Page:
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UK. EU. Yes? No? Referendum 23 June.


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Johnson's leadership campaign has so far cost £130bn

I yet have to recover - yesterday, I was honestly depressed about the result. While it was apparent that the Leave camp might win for weeks, I regained my old hope that reason (and therefore, the Rema

Can't think of a more depressing way to start the day. 99% of my UK friends voted Remain, I feel so sorry for them.

And angry that so many people fell for distortion of facts or empty promises. All the Brussels funding now going to the NHS etc? Well, good luck with that one.

Awful, sad, incredible.

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Can Northern Ireland and Scotland join the EU without leaving the UK? If not both of them now have more reason to leave the UK.

They can't. Another Scottish referendum will happen sooner than later. NI is more complicated, I guess, the old conflict lines could break up again.

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there has already been mentions of referendum in Northern Ireland regarding reunification with the Republic....Scotland will no doubt vote again in the next few years and well wales they should just have a referendum to join with England...

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there has already been mentions of referendum in Northern Ireland regarding reunification with the Republic....Scotland will no doubt vote again in the next few years and well wales they should just have a referendum to join with England...

Not entirely sure why they're even split from Ireland to begin with. Can someone summarize that mess in 5 lines of text or less? If not don't bother lol

But yea reunifying with Ireland makes the most sense for them.

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I think the UK would be better off remaining in the union. But it is a choice between two awful options, and there are some advantages to breaking with the Euro zone.

It will be interesting to see how punitive Brussels is when negotiating trade and visa laws. Do they try and salvage something positive from this, or make an example of Britain by trying to make it as damaging as possible to leave the EU?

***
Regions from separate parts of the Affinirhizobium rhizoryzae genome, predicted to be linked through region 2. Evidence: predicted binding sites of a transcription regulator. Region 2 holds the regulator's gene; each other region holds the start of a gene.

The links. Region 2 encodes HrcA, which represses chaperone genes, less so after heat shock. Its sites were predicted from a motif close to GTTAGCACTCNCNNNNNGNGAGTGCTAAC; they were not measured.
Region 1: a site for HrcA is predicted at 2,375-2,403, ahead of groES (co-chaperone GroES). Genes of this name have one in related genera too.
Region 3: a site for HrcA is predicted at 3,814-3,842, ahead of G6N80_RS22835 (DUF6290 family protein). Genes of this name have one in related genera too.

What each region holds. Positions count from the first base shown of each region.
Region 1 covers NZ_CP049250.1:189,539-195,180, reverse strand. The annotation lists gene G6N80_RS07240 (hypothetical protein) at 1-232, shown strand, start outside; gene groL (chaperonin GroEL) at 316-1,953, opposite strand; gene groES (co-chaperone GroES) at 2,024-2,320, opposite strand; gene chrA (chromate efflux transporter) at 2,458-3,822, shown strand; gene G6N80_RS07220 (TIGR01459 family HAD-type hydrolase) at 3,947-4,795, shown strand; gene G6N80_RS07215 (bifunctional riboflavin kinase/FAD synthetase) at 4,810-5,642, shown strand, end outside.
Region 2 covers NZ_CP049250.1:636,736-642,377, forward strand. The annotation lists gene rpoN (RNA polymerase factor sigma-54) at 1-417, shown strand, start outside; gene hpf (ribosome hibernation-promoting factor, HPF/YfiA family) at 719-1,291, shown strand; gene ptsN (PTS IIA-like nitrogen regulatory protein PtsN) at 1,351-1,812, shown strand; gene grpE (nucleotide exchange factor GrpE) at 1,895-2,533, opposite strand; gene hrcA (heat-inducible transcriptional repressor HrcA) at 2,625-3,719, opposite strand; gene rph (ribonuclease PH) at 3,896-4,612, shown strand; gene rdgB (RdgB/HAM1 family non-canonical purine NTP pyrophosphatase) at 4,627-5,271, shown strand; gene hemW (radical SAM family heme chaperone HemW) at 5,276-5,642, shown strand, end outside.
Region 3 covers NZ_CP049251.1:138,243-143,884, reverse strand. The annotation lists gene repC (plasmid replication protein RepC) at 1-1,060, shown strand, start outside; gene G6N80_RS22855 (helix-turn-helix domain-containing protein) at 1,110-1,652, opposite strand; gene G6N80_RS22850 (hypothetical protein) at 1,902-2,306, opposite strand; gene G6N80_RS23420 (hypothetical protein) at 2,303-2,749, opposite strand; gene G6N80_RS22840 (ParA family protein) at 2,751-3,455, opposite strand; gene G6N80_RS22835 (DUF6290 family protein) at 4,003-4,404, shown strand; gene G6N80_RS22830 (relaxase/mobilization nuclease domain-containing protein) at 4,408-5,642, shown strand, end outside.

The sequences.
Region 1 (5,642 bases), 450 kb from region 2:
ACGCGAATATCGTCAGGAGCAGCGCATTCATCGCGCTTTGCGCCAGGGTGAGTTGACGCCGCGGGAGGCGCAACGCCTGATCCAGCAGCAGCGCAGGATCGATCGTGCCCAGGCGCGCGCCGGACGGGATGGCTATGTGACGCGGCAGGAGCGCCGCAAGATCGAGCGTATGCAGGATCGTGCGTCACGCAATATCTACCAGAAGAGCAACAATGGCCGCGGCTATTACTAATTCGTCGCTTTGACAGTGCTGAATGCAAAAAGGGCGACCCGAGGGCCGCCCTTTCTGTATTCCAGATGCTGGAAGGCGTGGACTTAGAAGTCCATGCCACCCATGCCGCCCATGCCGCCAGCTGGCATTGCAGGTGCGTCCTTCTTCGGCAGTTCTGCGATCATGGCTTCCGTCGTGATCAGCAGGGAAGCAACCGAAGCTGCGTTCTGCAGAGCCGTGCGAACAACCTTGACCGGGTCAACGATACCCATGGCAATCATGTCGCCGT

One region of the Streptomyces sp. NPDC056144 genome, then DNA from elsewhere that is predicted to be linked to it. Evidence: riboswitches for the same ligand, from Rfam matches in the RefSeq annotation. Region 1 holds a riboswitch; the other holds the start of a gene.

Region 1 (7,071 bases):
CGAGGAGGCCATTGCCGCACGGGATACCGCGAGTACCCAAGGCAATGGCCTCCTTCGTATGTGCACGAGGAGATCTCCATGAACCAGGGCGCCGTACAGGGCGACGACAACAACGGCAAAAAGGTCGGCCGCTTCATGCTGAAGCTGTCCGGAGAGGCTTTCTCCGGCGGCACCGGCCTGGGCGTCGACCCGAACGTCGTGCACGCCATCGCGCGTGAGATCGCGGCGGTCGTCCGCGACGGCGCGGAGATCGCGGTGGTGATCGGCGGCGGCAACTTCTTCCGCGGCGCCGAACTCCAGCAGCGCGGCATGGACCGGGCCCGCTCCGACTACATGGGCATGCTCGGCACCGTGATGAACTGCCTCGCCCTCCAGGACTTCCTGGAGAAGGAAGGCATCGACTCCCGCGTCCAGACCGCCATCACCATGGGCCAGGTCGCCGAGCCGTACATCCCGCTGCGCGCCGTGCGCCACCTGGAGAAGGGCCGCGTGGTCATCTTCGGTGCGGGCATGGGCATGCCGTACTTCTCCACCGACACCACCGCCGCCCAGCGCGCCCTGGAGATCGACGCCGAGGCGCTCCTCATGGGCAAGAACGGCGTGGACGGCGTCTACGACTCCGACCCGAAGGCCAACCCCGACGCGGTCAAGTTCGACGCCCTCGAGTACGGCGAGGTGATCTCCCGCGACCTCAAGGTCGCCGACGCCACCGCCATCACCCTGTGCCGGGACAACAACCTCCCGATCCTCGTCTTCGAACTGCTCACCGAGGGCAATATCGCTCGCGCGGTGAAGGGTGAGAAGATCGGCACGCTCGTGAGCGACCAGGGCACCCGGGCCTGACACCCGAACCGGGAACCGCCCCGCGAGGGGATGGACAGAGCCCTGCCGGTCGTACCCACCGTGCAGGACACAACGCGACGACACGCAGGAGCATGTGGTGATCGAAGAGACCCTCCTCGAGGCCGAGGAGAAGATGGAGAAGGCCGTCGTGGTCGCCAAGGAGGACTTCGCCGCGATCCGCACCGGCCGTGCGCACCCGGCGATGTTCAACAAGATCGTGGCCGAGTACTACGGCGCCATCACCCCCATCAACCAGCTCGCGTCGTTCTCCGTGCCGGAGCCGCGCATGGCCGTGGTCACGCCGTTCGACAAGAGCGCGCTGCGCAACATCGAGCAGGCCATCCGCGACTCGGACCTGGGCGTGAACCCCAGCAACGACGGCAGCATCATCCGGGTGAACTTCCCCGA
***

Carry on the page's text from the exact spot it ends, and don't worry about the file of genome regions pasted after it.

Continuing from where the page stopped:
Not entirely sure why they're even split from Ireland to begin with. Can someone summarize that mess in 5 lines of text or less? If not don't bother lol

Catholic vs protestant religious conflict.

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I think the UK would be better off remaining in the union. But it is a choice between two awful options, and there are some advantages to breaking with the Euro zone.

It will be interesting to see how punitive Brussels is when negotiating trade and visa laws. Do they try and salvage something positive from this, or make an example of Britain by trying to make it as damaging as possible to leave the EU?

If Brussels were smart and petty I would choose the latter. Anything that further weakens the british pound and pushes Scotland and Northern Ireland to leave the UK makes England and Wales look all that more humiliating!

Catholic vs protestant religious conflict.

Oh of course, religion. The scum of all this planet that does more harm than good.

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The BBC has called the result: The UK will leave the European Union

No - it doesn't that mean that at all. It was a non-binding voluntary referendum.

Obviously the people have spoken - but not by a huge majority.

If anything it is more up in the air now - will Cameron ignore the will of the people?

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EU-UK divorce will be so painful as possible, the EU doesn't want that any country try to get out having the best of two worlds, in is in and out is out.

And this is an opportunity for EU to improve important issues as immigration, economic politics and more.

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No - it doesn't that mean that at all. It was a non-binding voluntary referendum.

Obviously the people have spoken - but not by a huge majority.

If anything it is more up in the air now - will Cameron ignore the will of the people?

He won't, but he should

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Good morning from East Anglia, one of the most Eurosceptic regions of what is now, officially, an anti-EU country. This is an historic, seismic moment not just for our country, but for Europe and the wider world. Although I have watched it unfold while waiting for the count on my patch, I still cannot believe that it has happened.

The implications of what my fellow citizens who chose to mark a different box to the one I chose to are likely to be far-reaching and are probably nowhere clear as I write this. Personally, I voted to Remain, not because of any great faith in the European Union, but because I believed the Leave side had failed to pass the test I outlined in an earlier post of clearly explaining how and why the change they seek would benefit our country.

So why have we voted Out? There will doubtless be many reasons cited in the time to come, but one crucial point that mustn't be overlooked is that of the extent to which anti-EU feeling has been allowed to fester by successive British governments. Instead of engaging with the issue, they hoped it would go away. David Cameron had the bravery to take it on directly and he will carry the can of defeat. But those who went before him into Downing Street must shoulder the blame too.

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